It is believed that should the bank be found to have breached the NCCP, the $35 million would be deemed too small. However, there are still questions relating to whether the law has been breached, as it does not specifically state that banks should use the customer data they collect over the use of the HEM.

The judgement

Justice Perram’s judgement reads: “Whether the use of such benchmarks as an input into the serviceability calculation is a good or bad idea is not a question this court is called upon to address. What is required, however, is satisfaction that the use of the HEM benchmark as disclosed by the statement of agreed facts is a contravention of [the NCCP]...

“What [section 128] prohibits is the making of a credit contract where an assessment has not been carried out. Section 128 says nothing about the nature of an assessment other than it must be done in accordance with s 129. The prohibited acts in s 128 are therefore specified above the cincture to the provision, not below it. To labour the point, using the HEM benchmark does not conceivably contravene s 128; it is making a credit contract without first making an assessment in accordance with s 129 which is the relevant act of contravention.”

Justice Perram continued: “I simply do not accept that the conduct specified in the declaration is conduct which could possibly be a contravention of s 128. I will not declare conduct which is not unlawful to be unlawful. The contraventions of s 128, that is the entry into credit contracts, must be specified. The declaration tells one next to nothing.”

He later said: “[T]he declaration does not provide any information about when the use of the HEM benchmark instead of the customers’ declared living expenses is permitted and when it is not.”

The judge added that not knowing the reasoning behind why the bank chose to use the HEM benchmark in preference to customers’ declared living expenses also “makes it very difficult to assess how serious its conduct is and hence how appropriate a civil penalty of $35 million might be”.

“For example, did the Respondent use the HEM benchmark because it thought it more reliable than customers’ self-reported living expenses? Or did the Respondent use it because it did not wish to suffer the administrative burden of analysing an individual customer’s living expenses? Or was it because it wished to make as many unsuitable loans as it could? There are many other possibilities. Each discloses conduct of a differing level of seriousness.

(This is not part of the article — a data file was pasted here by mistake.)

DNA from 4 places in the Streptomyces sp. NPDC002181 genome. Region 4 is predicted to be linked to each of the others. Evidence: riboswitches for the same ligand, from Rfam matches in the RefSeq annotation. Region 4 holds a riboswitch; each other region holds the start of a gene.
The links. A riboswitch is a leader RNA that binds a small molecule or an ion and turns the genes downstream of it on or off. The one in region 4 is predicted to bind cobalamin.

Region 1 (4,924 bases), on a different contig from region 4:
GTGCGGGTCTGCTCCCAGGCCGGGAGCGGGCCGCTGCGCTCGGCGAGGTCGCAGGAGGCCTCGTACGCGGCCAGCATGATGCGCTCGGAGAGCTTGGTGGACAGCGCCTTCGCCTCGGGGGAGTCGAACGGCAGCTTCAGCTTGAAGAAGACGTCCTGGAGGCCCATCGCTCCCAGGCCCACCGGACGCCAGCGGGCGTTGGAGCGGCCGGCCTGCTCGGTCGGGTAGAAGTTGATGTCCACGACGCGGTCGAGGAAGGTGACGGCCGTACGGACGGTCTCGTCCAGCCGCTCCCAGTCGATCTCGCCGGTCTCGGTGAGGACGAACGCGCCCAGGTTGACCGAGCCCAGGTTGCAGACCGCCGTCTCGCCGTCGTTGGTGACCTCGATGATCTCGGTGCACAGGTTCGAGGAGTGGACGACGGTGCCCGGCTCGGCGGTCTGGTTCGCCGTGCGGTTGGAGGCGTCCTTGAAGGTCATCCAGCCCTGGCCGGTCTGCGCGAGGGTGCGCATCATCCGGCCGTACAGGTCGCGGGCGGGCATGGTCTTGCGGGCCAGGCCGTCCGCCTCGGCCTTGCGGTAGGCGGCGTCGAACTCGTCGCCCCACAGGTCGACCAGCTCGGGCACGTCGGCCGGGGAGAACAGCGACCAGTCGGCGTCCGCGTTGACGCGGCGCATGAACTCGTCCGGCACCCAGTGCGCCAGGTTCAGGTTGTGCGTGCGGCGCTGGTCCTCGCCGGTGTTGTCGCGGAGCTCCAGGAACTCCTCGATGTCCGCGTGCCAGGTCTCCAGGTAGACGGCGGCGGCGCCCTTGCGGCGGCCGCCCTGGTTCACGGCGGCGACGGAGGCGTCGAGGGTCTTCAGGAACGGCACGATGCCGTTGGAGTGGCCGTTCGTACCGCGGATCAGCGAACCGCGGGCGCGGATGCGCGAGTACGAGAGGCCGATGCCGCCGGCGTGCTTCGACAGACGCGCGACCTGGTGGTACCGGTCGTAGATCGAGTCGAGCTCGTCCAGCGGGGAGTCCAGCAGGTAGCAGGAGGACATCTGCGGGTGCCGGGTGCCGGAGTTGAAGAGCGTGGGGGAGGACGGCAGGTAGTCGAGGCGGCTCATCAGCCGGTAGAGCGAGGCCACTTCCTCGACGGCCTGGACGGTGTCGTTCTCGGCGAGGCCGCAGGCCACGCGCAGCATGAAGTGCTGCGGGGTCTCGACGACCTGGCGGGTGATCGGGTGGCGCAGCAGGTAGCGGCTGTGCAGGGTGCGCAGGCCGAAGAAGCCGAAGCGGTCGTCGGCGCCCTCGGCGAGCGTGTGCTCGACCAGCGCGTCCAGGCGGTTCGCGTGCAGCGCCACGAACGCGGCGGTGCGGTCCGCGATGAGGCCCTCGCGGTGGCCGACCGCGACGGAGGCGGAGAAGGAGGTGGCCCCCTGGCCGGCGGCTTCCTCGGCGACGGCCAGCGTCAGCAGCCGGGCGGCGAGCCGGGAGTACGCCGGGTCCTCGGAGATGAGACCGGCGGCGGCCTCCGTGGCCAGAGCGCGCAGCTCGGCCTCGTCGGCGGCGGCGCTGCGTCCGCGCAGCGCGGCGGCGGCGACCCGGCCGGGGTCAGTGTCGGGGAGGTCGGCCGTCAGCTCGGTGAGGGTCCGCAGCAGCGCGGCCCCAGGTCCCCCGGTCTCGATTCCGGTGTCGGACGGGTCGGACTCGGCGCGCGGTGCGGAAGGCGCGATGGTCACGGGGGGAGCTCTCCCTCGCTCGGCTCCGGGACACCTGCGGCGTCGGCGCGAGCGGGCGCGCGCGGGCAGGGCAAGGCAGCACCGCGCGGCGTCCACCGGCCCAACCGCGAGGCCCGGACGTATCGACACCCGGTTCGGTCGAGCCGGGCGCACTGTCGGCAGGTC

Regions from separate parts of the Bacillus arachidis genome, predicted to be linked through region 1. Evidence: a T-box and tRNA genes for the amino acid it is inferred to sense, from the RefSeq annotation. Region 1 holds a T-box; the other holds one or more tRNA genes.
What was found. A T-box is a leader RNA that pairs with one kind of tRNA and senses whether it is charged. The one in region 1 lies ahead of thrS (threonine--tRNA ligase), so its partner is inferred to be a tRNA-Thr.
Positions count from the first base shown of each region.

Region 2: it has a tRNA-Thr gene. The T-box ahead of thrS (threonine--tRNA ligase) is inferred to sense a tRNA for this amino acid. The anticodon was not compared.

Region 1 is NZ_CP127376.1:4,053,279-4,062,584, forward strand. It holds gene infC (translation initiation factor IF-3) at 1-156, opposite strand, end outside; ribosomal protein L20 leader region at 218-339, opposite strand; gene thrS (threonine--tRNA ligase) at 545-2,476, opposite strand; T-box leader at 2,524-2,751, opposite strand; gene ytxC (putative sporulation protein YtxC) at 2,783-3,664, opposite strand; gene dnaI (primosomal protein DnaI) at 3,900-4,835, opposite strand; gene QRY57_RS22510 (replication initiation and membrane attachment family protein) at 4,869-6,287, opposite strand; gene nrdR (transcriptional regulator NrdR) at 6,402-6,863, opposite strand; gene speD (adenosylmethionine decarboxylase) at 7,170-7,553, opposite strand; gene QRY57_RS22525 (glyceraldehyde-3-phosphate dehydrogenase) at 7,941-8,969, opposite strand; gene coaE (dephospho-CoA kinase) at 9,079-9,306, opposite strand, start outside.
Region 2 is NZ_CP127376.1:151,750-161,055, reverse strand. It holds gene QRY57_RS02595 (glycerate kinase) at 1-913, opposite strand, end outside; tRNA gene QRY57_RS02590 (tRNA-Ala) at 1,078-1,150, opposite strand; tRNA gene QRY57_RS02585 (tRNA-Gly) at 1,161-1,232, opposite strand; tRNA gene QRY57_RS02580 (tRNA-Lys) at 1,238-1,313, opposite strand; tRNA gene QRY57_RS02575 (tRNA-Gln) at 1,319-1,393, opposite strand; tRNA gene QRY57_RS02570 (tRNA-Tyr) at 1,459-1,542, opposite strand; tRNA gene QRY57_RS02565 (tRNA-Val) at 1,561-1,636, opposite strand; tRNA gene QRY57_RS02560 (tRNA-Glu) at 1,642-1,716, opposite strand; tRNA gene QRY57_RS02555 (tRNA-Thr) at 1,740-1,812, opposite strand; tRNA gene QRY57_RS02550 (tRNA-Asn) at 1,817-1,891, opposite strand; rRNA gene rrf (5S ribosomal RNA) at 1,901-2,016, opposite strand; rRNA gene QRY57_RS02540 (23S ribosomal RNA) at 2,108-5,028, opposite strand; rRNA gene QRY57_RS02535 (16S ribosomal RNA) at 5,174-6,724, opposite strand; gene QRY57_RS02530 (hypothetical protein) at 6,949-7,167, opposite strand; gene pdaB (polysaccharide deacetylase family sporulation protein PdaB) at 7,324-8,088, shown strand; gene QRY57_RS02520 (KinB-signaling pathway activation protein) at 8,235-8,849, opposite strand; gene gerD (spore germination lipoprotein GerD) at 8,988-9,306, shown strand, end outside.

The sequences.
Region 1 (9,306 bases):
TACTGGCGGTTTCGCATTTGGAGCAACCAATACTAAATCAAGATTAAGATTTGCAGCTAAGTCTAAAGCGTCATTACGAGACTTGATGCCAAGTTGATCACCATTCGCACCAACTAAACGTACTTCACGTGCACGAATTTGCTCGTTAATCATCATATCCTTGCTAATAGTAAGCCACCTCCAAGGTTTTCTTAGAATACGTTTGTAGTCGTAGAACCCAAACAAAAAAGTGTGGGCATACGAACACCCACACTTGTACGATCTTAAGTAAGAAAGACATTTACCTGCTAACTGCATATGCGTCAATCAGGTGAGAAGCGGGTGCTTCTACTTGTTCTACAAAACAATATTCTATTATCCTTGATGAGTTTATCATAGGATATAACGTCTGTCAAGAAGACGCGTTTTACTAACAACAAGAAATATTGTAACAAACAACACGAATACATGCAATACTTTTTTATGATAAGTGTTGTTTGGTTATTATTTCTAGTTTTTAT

“Yet the court is asked to say that the proposed penalty is appropriate even though it knows nothing of the Respondent’s motives beyond a bland agreed fact that it acted in good faith. In the information vacuum in which the parties have left the court, this is not possible.”

He concluded: “It is unworkable to assess the reasonableness of the penalty if it is not known what is to be penalised.”

A case management hearing has now been set down for 27 November 2018.

An ASIC spokesperson said: “ASIC is reviewing the judgement and will make no further comment at this stage.”

Mortgage Business has reached out to Westpac for a comment but has not yet received one.

However, the major bank recently backed the use of the Household Expenditure Measure as a benchmark for validating a borrower’s living expenses in a recently released submission responding to the interim report of the Royal Commission into Misconduct in the Banking, Superannuation and Financial Services Industry. 

In a separate matter, the big four bank was fined $3.3 million last week, escaping a $58 million penalty proposed by the corporate regulator, for contravening section 12CC of the Australian Securities and Investments Commission Act 2001 (Cth) (ASIC Act) through its involvement in setting BBSW in 2010.

More to come.

[Related: To HEM or not to HEM? Is that the question?]